Questions to consider when watching the film:
- How did you react to the film’s visuals, especially the effects which were used to create the battles, plagues, and the ancient setting? What did these effects contribute to the story, and to your experience of the film?
- Did anything particularly strike you or surprise you about the film’s portrayal of its historical setting? Does the story’s basis in real history affect your reaction to the film at all? The history behind the story is a matter of some dispute amongst scholars. Some doubt whether such an exodus ever occurred. Many more recognise it as historical but there is some dispute between two different possible dates (and, as a result, which Pharaoh was involved)
- How did you feel about Moses and his relationships with the other characters? What did you feel were the main turning points for Moses’s own emotional journey? How has he changed by the end of the film?
- Why do you think Moses initially holds the view that gods exist, but don’t intervene in human history? What might be appealing about this idea, both to Moses and to people today? How and why does Moses change his mind?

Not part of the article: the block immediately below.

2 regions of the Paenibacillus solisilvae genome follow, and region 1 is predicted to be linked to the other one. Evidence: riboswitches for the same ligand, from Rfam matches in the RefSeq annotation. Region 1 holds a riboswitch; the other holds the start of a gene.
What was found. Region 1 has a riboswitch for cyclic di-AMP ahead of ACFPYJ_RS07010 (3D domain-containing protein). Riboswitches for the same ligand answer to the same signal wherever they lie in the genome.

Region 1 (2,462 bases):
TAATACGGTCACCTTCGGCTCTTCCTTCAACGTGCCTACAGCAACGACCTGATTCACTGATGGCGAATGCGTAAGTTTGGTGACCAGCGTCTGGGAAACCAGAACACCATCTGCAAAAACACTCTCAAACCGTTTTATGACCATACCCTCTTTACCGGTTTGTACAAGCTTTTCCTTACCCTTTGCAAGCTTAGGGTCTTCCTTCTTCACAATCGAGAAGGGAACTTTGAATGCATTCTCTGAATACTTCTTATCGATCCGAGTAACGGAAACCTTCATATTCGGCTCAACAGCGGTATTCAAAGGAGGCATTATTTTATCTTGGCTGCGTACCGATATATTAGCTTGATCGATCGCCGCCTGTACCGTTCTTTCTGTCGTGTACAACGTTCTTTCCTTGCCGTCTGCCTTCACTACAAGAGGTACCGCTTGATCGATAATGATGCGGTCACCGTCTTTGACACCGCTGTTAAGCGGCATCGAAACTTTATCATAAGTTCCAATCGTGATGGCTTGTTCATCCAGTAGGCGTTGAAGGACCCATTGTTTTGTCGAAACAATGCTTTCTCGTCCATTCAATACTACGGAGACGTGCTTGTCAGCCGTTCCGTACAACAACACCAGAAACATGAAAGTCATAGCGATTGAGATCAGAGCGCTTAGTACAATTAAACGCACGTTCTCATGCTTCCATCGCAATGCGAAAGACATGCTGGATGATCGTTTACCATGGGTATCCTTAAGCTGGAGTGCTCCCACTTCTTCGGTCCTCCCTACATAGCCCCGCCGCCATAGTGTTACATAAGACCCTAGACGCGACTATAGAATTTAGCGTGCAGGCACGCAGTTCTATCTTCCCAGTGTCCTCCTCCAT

- What might be appealing about a belief that gods are invented by people to fulfil their own needs or desires? How is this idea explored in the film? Is this a good or bad reason for rejecting a belief in God?
- How does Exodus: Gods and Kings explore the idea that ‘those who crave power are the least fitted to exercise it’? What are the consequences of Ramses’ belief that he is a god, and what might this imply about human nature? To what extent do human beings control our own destiny, and to what extent are we subject to forces more powerful than us? The idea of humans as powerful beings in control of our own destiny became prominent in Western thought during the Age of Enlightenment – a cultural movement beginning in the late 17th Century which argued for reason over tradition and paved the way for a belief in scientific endeavour as a replacement for the religious quest.
- How does the film weigh the suffering caused by the plagues against the suffering caused by the actions of Ramses? What questions does it raise about the nature of the God who sent the plagues? What might you want or expect an all-powerful and all-loving God to do in the face of human evil and suffering?
- What was particularly striking or surprising about the portrayal of God in the film? Why do you think the filmmakers chose to represent God in this way? To what extent is it possible to describe or represent God? Many films throughout Hollywood’s history have featured portrayals of God. While some films seek to make the figure of God human and relatable – or even to play him for comic effect – others aim to create a sense of awe and mystery. The challenge faced by filmmakers might cause us all to consider how God might reveal himself to us.
- Why does the film draw out the distinction between ‘fighting’ with God and ‘wrestling’ with God? What is the difference between these and how is this represented by the differences between Ramses and Moses? What might it mean for us, in our own lives, to wrestle with God?